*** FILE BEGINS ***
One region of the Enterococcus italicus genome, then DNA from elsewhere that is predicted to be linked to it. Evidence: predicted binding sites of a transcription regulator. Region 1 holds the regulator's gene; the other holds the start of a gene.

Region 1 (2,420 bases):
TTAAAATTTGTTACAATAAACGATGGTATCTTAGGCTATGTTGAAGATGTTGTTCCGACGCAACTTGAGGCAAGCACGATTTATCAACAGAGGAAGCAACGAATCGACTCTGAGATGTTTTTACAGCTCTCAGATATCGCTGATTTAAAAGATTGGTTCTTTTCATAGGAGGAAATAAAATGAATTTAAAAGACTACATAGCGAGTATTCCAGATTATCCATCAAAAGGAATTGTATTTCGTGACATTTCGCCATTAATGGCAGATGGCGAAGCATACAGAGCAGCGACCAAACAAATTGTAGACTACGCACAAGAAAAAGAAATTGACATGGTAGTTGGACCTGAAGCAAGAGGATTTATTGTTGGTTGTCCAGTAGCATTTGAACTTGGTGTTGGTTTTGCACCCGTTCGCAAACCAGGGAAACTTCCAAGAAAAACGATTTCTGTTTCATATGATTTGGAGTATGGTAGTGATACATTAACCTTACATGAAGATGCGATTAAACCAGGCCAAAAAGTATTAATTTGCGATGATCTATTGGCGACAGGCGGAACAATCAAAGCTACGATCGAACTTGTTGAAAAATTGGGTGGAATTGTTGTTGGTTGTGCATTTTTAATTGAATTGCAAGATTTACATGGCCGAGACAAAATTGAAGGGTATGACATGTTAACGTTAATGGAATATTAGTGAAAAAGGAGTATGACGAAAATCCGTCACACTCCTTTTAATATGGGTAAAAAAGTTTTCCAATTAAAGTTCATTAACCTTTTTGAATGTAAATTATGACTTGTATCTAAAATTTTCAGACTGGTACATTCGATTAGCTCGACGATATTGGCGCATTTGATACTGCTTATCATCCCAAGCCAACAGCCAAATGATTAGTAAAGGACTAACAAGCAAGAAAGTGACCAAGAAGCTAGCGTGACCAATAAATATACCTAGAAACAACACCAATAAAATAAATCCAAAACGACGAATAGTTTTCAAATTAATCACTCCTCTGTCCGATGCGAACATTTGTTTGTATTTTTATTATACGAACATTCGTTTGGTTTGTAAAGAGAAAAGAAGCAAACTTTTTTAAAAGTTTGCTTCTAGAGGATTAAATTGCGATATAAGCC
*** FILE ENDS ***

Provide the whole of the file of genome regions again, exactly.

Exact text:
One region of the Enterococcus italicus genome, then DNA from elsewhere that is predicted to be linked to it. Evidence: predicted binding sites of a transcription regulator. Region 1 holds the regulator's gene; the other holds the start of a gene.

Region 1 (2,420 bases):
TTAAAATTTGTTACAATAAACGATGGTATCTTAGGCTATGTTGAAGATGTTGTTCCGACGCAACTTGAGGCAAGCACGATTTATCAACAGAGGAAGCAACGAATCGACTCTGAGATGTTTTTACAGCTCTCAGATATCGCTGATTTAAAAGATTGGTTCTTTTCATAGGAGGAAATAAAATGAATTTAAAAGACTACATAGCGAGTATTCCAGATTATCCATCAAAAGGAATTGTATTTCGTGACATTTCGCCATTAATGGCAGATGGCGAAGCATACAGAGCAGCGACCAAACAAATTGTAGACTACGCACAAGAAAAAGAAATTGACATGGTAGTTGGACCTGAAGCAAGAGGATTTATTGTTGGTTGTCCAGTAGCATTTGAACTTGGTGTTGGTTTTGCACCCGTTCGCAAACCAGGGAAACTTCCAAGAAAAACGATTTCTGTTTCATATGATTTGGAGTATGGTAGTGATACATTAACCTTACATGAAGATGCGATTAAACCAGGCCAAAAAGTATTAATTTGCGATGATCTATTGGCGACAGGCGGAACAATCAAAGCTACGATCGAACTTGTTGAAAAATTGGGTGGAATTGTTGTTGGTTGTGCATTTTTAATTGAATTGCAAGATTTACATGGCCGAGACAAAATTGAAGGGTATGACATGTTAACGTTAATGGAATATTAGTGAAAAAGGAGTATGACGAAAATCCGTCACACTCCTTTTAATATGGGTAAAAAAGTTTTCCAATTAAAGTTCATTAACCTTTTTGAATGTAAATTATGACTTGTATCTAAAATTTTCAGACTGGTACATTCGATTAGCTCGACGATATTGGCGCATTTGATACTGCTTATCATCCCAAGCCAACAGCCAAATGATTAGTAAAGGACTAACAAGCAAGAAAGTGACCAAGAAGCTAGCGTGACCAATAAATATACCTAGAAACAACACCAATAAAATAAATCCAAAACGACGAATAGTTTTCAAATTAATCACTCCTCTGTCCGATGCGAACATTTGTTTGTATTTTTATTATACGAACATTCGTTTGGTTTGTAAAGAGAAAAGAAGCAAACTTTTTTAAAAGTTTGCTTCTAGAGGATTAAATTGCGATATAAGCC